[Spellyans] The sounds of Cornish

nicholas williams njawilliams at gmail.com
Mon Jun 23 17:12:04 IST 2008


Before any discussion of how the SWF may need to be emended, could we  
first establish which pronunciation or varieties of pronunciation
we are going to use as our basis. The SWF specification does not  
adhere to the pronunciation of current speakers of revived Cornish, but
posits three differing forms, Middle Cornish, Tudor Cornish and Late  
Cornish.

I have in the past been severely criticised for even suggesting the  
term Tudor Cornish, since such an entity never existed as a separate
form of the language. I meant it simply as a convenient way of  
referring to the foundation texts of UCR: Beunans Meriasek, Tregear  
and the Creation (we can now add BK).
I have never suggested that Tudor Cornish was an entity in itself.

Now, however, Bruch and Bock do just that, in order it seems to allow  
the pronunciation suggested for KK, which has both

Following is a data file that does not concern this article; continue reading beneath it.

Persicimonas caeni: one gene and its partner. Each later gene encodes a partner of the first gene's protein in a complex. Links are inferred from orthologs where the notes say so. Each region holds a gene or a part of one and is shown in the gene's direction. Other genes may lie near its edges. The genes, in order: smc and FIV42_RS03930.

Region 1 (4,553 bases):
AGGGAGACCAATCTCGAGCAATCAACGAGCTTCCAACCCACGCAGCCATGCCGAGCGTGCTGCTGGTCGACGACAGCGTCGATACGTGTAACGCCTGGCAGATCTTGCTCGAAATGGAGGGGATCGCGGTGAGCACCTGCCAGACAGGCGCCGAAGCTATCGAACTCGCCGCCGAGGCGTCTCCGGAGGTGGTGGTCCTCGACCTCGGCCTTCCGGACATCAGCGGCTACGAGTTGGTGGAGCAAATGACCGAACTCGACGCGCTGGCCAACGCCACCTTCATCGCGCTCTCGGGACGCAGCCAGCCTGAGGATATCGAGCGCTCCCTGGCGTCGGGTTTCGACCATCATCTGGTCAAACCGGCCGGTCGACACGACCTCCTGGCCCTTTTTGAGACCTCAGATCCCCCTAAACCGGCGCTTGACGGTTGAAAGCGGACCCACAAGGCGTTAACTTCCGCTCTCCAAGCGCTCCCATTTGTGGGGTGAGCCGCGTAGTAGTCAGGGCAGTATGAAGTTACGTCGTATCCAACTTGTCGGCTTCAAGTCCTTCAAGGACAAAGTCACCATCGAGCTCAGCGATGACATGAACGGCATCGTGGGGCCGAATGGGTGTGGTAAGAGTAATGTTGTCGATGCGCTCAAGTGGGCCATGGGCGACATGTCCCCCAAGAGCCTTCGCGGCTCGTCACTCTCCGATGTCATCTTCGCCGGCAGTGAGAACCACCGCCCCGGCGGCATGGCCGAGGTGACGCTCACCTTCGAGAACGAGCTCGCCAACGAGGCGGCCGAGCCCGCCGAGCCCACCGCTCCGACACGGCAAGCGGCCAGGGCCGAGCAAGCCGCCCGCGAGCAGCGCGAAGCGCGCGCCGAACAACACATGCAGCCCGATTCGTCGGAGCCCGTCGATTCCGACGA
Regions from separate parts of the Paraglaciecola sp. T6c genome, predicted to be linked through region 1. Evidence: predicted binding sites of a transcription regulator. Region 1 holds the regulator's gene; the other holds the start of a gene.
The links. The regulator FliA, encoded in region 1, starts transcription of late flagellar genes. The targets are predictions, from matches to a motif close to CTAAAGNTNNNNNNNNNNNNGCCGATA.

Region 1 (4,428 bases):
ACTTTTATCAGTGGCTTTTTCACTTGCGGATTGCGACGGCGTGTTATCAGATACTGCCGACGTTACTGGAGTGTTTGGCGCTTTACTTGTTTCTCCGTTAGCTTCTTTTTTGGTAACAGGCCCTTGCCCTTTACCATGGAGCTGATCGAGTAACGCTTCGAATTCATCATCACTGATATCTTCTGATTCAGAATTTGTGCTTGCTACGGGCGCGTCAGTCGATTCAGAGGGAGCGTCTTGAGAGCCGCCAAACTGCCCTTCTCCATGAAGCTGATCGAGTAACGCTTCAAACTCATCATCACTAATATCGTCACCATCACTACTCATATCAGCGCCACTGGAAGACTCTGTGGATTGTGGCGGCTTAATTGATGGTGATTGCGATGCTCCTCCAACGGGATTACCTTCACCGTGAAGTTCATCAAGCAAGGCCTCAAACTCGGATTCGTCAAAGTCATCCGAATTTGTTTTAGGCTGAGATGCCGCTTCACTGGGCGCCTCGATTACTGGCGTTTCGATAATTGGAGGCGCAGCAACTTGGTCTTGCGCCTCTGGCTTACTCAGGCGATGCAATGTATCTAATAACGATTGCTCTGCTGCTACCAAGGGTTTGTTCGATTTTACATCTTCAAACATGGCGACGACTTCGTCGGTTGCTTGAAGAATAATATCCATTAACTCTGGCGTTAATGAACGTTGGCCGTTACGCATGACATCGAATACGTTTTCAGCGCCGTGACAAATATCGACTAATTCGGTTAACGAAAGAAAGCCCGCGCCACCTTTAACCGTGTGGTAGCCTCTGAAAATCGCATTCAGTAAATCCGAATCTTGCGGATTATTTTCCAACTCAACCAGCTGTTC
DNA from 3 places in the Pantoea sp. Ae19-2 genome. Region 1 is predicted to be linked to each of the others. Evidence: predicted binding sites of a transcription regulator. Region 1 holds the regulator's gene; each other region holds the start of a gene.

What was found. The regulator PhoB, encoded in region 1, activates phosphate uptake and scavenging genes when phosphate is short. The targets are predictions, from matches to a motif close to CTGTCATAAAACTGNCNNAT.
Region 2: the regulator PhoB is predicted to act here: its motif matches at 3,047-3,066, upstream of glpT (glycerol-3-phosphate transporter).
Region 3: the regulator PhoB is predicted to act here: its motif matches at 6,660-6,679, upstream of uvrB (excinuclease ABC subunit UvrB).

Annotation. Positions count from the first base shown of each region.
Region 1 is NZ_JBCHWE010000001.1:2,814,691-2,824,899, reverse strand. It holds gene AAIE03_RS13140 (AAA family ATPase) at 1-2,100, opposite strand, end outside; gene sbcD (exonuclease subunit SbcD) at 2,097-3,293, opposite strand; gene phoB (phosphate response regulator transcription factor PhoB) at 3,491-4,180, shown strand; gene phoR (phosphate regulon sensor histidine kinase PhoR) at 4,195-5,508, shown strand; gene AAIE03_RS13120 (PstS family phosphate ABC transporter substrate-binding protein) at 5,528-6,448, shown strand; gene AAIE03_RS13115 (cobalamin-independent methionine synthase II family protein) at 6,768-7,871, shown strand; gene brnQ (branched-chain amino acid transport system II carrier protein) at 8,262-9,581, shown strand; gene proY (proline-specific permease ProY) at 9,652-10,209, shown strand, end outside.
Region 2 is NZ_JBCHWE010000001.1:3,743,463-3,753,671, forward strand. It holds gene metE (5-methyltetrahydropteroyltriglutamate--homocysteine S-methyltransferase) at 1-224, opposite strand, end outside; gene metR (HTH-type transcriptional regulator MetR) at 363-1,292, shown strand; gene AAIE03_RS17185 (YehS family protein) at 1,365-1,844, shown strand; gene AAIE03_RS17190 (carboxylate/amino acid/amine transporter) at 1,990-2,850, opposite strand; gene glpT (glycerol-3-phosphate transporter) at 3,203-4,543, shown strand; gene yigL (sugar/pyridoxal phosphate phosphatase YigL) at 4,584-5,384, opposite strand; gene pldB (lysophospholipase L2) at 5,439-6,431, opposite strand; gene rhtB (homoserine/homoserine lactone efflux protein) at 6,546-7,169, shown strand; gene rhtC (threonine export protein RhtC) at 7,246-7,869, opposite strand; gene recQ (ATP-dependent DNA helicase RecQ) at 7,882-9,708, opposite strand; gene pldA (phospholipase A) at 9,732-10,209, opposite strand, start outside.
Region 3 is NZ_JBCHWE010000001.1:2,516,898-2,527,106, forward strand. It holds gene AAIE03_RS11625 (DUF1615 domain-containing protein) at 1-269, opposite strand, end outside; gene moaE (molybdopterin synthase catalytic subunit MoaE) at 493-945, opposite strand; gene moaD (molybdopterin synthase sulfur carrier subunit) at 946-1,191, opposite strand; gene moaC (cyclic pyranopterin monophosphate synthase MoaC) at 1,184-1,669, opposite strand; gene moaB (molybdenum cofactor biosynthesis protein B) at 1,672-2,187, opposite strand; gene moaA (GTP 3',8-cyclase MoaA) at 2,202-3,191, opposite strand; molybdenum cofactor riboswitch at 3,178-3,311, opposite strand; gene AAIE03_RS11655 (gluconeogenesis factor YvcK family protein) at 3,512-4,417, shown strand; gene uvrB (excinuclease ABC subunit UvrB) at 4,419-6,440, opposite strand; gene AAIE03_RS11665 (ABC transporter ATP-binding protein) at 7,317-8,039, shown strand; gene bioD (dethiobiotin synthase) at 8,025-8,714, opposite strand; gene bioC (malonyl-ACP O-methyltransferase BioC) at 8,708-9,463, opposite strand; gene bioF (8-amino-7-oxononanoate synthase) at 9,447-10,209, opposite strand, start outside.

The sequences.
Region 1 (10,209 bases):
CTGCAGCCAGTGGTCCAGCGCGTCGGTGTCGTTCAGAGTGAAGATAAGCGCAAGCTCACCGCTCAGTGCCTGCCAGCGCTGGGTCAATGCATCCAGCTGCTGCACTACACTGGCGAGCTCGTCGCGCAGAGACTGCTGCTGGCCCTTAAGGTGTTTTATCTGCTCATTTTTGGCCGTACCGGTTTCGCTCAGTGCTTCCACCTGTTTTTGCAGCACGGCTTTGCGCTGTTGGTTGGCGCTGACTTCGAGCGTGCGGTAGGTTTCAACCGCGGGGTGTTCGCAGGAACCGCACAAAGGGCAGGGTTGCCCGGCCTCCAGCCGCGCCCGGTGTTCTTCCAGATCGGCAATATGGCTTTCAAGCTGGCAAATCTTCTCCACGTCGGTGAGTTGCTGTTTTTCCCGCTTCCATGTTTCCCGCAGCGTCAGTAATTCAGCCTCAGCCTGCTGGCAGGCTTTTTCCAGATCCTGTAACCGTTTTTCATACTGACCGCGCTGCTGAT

half-length and long consonants. Since *no speaker* of revived Cornish  
has half-length or long consonants (I do not include either
bm, dn or lh here), can we please make it clear from the outset that  
any orthography for Cornish should attempt to represent
the language as it is spoken by *all* speakers, i.e. with only long  
and short vowels, and only one unmarked length for consonants?

Thus the a in tas is long and the a in tasow is short. There is  
moreover no difference between the n in jyn 'engine' and penn  
'head' (if not pre-occluded).
If we insist on these two points at the outset, we are doing nothing  
new. We are merely accepting the sounds of Cornish as first
suggested by Jenner, and agreed by Nance, Caradar and Gendall.

The odd man out in this whole question is George, who posits a long m  
in kemmyn for example and half-length in tasow.
He does not, however, use his hypothetical pronunciation in his own  
speech and has indeed admitted that he does not.

Revived Cornish (whatever orthography it uses) when spoken has no half- 
length and no long consonants.
In which case the following "phonemes" mentioned in the Specification  
are merely "aspirational" and should be removed:

/l: m: n: r: k: p: t: x: s: T:/ (see the Spec. page 18 § 4.0.

We cannot devise an accurate orthography if we need to distinguish in  
writing sounds which 1) did not exist in the traditional language and
2) certainly do not exist in contemporary speech and 3) do not even  
exist in the speech of those who claim that they do.

Would it not be a good idea before we start to be honest about the  
sounds of the revived language?

Nicholas
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